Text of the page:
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Rolling Stone article on "Freedom" video

Gritty cinema verite images blend with tumultuous live performance. Big, uneven type runs bulletinlike - stark and ominous- across each frame to tell the story of American Indian activist Leonard Peltier. "Freedom" is the first MTV video from Rage Against The Machine, a group whose whose hellbent, single-minded dedication to its left-wing politics is remarkable, even in an era when PC is de rigeur.

"I believe in this band's ability to bridge the gab between entertainment and activism," declares singer Zack de la Rocha - and the band's ambitions for "Freedom" are lofty indeed. Rage Against The Machine Against the Machine hope the video will prompt President Clinton to sign an order of executive clemency freeing Peltier, who was sentenced in 1975 on charges resulting from the deaths of two federal agents during an uprising on the Pine Ridge Indian Reservation, in South Dakota.

Clinton "owes so much to MTV," adds bassist Timmy C. "Robert Redford used millions of dollars of his own money to make [Incident at Oglala, a documentary on the case], and Peltier is still in prison. I hope we can take it a step forward."

"Freedom" uses news footage and clips from Redford's film (his representatives were very helpful, the band reports) as well as text from Peter Matthiessen's book about the Pine Ride rebellion, "In the Spirit of Crazy Horse".

Researching Peltier's case "introduced me to myself in a lot of ways," explains De la Rocha, "because I'm a Chicano and my history is very rooted in the indigenous peoples of this continent. A lot of what's happened to Leonard and his people is reflective of my history."

The band has been handing out pamphlets about the case at it's shows for some time now but decided that Peltier's current plight (having exhausted the appeals process, he has just one legal recourse: executive clemency) warranted a plunge into MTV, a medium its members are apparently none too fond of. "Leonard Peltier is a political prisoner," says De la Rocha, "but he's much more than that. He symbolizes the continuance of the U.S. genocidal policy that's been perpetrated against the native peoples of this country."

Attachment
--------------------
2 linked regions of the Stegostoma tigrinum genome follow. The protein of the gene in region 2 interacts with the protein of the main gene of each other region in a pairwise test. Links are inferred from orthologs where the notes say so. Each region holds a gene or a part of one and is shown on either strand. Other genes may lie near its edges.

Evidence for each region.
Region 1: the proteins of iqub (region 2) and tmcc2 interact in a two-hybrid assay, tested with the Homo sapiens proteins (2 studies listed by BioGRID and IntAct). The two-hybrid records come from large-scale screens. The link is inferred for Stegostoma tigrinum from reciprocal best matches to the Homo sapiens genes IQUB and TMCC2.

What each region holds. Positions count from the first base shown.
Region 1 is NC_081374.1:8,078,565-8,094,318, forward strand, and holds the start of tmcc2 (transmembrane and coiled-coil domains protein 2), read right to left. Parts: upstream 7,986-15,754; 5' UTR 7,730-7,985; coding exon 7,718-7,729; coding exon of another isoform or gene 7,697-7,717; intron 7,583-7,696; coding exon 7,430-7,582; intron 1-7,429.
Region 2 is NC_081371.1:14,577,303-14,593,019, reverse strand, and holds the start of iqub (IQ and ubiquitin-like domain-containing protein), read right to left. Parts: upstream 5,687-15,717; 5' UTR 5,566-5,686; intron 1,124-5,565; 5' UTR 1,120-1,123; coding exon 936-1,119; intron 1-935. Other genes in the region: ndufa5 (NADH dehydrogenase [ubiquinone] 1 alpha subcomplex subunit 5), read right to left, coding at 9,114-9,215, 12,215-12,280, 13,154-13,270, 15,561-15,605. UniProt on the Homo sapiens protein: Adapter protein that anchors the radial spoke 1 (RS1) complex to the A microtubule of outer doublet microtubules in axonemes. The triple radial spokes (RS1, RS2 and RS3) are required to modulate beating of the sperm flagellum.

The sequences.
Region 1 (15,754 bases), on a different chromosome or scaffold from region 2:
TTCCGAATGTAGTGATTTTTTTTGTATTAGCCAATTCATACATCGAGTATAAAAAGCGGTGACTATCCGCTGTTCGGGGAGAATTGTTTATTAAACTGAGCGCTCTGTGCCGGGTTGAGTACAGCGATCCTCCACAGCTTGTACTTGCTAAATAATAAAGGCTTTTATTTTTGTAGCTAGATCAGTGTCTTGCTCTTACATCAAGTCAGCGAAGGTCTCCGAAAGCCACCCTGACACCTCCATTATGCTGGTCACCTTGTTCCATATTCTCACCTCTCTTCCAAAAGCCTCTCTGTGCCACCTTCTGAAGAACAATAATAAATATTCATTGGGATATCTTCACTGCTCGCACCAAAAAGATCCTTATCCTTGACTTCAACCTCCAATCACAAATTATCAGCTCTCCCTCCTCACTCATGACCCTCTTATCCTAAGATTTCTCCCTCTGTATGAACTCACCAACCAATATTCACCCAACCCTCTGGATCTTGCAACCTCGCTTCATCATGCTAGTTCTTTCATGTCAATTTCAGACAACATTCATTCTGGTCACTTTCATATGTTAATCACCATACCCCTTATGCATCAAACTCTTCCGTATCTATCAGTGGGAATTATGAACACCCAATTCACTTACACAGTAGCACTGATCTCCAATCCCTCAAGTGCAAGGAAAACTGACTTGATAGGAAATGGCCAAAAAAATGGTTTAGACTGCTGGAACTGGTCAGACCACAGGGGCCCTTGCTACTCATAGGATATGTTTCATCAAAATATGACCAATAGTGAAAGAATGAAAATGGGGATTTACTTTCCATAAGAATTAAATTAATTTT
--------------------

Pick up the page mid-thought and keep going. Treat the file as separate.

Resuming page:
Before returning to the studio for the follow-up to their eponymous gold debut, Rage Against The Machine are planning a series of benefits for the American Indian Movement, of which Peltier is a member, as well as the Leonard Peltier Defense Committee. De la Rocha will also be visiting Peltier at the U.S. Penitentiary at Leavenworth, in Kansas.

In the meantime, "Freedom" is in the coveted Buzz Bin rotation on MTV, though the members are pissed the the cable channel won't allow the video to include the address of the Leonard Peltier Defense Committee (it is: P.O. Box 583, Lawrence, KS 66044). An MTV spokeswoman says the channel would not allow the address to run on the video because "we want to make sure we differentiate videos from public-service announcements."

"It's the first time I've tried to get across a sizable chunk of information in a music-video format," says the video's director, Peter Christopherson, whose credits include videos for Nine Inch Nails and Ministry. so much of MTV, he adds, is "nothing but meaningless retinal stimulation." Typically, the band refused to do the video the usual way, miming to playback, instead insisting on live takes with an audience. "It was challenging in terms of editing," admits Christopherson, "but it's indicative of their dedication - it's more important for them that their audience can see that they're being genuine [than for the video to be perfectly synced]. In the end, it made the video stronger. What you see is the real thing."

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